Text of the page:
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The accelerated Turing machine (ATM) is the workhorse of hypercomputation. In certain cases, a machine having run through a countably infinite number of steps is supposed to have decided some interesting question such as the Twin Prime conjecture. One is, however, careful to avoid unnecessary discussion of either the possible actual use by such a machine of an infinite amount of space, or the difficulty (even if only a finite amount of space is used) of defining an outcome for machines acting like Thomson’s lamp. It is the authors ’ impression that insufficient attention has been paid to introducing a clearly defined counterpart for ATMs of the halting/nonhalting dichotomy for classical Turing computation. This paper tackles the problem of defining the output, or final message, of a machine which has run for a countably infinite number of steps. Nonstandard integers appear quite useful in this regard and we describe several models of computation using filters.
Output concepts for accelerated Turing machines
, 2009
"... The accelerated Turing machine (ATM) is the workhorse of hypercomputation. In certain cases, a machine having run through a countably infinite number of steps is supposed to have decided some interesting question such as the Twin Prime conjecture. One is, however, careful to avoid unnecessary discu ..."
Abstract
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The accelerated Turing machine (ATM) is the workhorse of hypercomputation. In certain cases, a machine having run through a countably infinite number of steps is supposed to have decided some interesting question such as the Twin Prime conjecture. One is, however, careful to avoid unnecessary discussion of either the possible actual use by such a machine of an infinite amount of space, or the difficulty (even if only a finite amount of space is used) of defining an outcome for machines acting like Thomson’s lamp. It is the authors’ impression that insufficient attention has been paid to introducing a clearly defined counterpart for ATMs of the halting/nonhalting dichotomy for classical Turing computation. This paper tackles the problem of defining the output, or final message, of a machine which has run for a countably infinite number of steps. Nonstandard integers appear quite useful in this regard and we describe several models of computation using filters.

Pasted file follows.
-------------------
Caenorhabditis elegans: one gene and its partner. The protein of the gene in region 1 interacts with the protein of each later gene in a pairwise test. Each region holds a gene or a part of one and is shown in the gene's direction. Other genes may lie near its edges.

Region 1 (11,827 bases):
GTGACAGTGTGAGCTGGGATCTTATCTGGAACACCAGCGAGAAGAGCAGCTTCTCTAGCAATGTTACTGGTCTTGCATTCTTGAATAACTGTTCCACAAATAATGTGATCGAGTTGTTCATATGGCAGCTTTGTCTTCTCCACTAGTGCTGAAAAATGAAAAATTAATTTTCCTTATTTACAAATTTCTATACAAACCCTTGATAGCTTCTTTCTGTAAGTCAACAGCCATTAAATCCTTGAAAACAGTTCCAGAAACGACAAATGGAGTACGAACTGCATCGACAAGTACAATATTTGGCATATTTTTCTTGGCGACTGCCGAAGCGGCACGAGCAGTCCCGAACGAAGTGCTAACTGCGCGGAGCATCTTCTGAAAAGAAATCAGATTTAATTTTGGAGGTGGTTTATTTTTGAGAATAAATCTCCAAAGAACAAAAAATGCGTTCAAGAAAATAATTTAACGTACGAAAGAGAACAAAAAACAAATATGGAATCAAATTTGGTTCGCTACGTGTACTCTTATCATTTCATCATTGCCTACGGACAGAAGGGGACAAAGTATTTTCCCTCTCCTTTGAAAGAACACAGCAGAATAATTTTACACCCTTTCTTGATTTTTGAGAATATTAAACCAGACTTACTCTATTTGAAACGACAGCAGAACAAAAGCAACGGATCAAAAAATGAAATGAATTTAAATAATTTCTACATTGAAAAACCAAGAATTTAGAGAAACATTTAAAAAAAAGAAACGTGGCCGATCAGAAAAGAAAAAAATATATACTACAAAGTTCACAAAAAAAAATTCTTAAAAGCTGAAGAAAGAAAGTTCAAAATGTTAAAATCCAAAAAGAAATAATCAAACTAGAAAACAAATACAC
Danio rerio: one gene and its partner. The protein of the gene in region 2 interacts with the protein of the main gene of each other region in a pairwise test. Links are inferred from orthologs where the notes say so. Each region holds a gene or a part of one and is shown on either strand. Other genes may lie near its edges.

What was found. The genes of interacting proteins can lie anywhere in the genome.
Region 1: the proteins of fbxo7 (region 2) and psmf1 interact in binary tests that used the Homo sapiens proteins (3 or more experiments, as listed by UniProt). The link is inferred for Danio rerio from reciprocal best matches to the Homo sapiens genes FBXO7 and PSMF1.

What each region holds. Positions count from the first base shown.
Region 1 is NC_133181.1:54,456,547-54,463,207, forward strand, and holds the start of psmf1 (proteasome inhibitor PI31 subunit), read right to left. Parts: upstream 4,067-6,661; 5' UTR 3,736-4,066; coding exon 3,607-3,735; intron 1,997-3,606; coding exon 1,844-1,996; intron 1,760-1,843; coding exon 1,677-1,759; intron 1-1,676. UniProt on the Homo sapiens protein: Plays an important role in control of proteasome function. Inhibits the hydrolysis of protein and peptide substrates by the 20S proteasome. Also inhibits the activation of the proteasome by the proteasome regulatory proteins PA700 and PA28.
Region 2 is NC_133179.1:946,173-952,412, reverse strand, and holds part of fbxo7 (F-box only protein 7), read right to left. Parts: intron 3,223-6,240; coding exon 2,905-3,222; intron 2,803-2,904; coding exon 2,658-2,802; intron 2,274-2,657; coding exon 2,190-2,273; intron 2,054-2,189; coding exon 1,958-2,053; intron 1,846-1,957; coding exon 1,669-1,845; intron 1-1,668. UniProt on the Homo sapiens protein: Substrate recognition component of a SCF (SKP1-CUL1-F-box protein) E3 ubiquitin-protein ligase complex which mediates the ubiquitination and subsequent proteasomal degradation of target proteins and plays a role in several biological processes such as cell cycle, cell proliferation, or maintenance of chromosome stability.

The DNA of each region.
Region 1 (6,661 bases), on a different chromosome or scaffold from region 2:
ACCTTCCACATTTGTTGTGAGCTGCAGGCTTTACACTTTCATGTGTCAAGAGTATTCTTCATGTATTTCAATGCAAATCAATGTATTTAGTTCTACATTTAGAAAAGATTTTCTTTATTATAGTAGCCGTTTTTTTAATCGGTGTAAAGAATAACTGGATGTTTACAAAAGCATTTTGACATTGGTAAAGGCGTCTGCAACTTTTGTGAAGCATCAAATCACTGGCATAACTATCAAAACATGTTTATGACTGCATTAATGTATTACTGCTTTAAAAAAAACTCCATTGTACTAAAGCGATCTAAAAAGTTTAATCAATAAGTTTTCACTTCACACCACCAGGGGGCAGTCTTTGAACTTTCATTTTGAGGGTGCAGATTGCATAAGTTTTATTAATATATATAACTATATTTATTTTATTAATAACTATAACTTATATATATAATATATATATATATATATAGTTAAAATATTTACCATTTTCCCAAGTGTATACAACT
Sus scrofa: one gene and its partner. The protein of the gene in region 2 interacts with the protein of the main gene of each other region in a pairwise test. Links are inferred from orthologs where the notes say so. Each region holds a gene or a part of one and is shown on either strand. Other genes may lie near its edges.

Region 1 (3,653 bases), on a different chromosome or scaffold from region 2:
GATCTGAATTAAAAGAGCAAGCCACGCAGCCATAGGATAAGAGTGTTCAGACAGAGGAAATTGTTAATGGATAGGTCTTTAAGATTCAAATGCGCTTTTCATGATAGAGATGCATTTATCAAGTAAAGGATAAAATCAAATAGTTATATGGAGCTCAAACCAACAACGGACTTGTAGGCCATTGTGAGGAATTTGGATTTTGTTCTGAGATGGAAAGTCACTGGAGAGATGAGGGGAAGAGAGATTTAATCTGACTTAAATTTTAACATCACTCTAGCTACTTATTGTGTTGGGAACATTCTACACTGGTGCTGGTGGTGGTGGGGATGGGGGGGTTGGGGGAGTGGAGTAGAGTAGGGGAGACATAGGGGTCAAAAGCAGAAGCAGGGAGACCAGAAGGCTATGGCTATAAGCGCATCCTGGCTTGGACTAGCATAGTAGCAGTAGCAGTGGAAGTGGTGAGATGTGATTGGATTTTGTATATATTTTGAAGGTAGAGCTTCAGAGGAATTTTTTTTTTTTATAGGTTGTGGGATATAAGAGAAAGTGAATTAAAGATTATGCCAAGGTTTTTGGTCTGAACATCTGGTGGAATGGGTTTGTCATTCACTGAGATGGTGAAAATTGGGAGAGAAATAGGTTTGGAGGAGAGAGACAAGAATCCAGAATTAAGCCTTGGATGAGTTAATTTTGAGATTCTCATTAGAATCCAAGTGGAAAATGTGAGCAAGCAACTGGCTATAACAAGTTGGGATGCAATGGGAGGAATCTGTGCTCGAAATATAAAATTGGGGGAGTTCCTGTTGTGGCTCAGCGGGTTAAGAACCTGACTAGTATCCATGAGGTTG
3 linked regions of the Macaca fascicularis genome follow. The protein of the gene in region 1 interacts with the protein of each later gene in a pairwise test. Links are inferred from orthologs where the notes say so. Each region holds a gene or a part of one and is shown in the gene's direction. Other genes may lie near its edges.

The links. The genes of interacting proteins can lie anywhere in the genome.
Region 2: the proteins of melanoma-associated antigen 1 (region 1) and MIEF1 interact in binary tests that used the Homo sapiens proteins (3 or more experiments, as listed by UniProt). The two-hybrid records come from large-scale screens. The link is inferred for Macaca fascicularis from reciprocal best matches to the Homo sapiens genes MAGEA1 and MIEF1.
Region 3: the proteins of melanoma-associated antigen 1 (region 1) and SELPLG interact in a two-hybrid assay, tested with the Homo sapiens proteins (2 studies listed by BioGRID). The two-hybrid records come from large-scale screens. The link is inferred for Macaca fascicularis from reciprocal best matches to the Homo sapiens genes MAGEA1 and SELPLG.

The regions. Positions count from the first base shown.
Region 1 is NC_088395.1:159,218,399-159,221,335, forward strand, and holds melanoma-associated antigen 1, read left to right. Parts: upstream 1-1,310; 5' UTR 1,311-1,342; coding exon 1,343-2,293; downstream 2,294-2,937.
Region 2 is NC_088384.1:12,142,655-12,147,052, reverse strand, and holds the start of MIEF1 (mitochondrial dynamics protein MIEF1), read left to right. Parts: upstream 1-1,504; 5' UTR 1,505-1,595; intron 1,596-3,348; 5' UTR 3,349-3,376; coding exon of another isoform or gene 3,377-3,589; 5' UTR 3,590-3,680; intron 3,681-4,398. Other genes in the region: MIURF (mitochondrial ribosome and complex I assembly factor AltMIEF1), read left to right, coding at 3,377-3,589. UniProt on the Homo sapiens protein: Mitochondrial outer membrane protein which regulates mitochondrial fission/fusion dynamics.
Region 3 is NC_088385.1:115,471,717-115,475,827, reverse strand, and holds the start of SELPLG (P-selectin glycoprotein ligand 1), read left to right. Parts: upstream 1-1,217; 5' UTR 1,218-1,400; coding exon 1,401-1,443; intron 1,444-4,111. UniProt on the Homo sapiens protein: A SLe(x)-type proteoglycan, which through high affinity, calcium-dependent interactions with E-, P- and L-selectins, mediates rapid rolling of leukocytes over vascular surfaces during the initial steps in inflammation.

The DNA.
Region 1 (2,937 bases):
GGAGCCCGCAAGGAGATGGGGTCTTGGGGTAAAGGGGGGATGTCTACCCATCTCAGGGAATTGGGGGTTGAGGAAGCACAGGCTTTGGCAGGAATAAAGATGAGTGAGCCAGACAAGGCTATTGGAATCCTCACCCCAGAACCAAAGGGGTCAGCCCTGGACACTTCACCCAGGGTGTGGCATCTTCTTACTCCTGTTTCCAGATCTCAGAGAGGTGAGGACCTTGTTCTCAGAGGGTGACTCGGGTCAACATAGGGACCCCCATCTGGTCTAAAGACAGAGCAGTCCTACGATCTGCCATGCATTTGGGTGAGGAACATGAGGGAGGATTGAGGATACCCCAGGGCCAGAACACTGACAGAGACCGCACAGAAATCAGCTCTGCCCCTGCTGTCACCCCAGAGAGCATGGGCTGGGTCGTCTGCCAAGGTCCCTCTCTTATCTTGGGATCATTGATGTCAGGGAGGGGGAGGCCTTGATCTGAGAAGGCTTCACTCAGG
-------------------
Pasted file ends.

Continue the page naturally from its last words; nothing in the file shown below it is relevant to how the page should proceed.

Zeno Squeezing of Cellular Automata
 INT. JOURN. OF UNCONVENTIONAL COMPUTING, VOL. 6, PP. 399–416
, 2010
"... ..."
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, 712
"... We discuss the question of how to operationally validate whether or not a “hypercomputer ” performs better than the known discrete computational models. 1 ..."
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We discuss the question of how to operationally validate whether or not a “hypercomputer ” performs better than the known discrete computational models. 1
Turing Incomputable Computation
"... A new computing model, called the active element machine (AEM), is presented that demonstrates Turing incomputable computation using quantum random input. The AEM deterministically executes a universal Turing machine (UTM) program η with random active element firing patterns. These firing patterns a ..."
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A new computing model, called the active element machine (AEM), is presented that demonstrates Turing incomputable computation using quantum random input. The AEM deterministically executes a universal Turing machine (UTM) program η with random active element firing patterns. These firing patterns are Turing incomputable when the AEM executes a UTM having an unbounded number of computable steps. For an unbounded number of computable steps, if zero information is revealed to an adversary about the AEM’s representation of the UTM’s state and tape and the quantum random bits that help determine η’s computation and zero information is revealed about the dynamic connections between the active elements, then there does not exist a “reverse engineer ” Turing machine that can map the random firing patterns back to the sequence of UTM instructions. This casts a new light on Turing’s notion of a computational procedure. In practical terms, these methods present an opportunity to build a new class of computing machines where the program’s computational steps are hidden. This nonTuring computing behavior may be useful in cybersecurity and in other areas such as machine learning where multiple, dynamic interpretations of firing patterns may be applicable. 1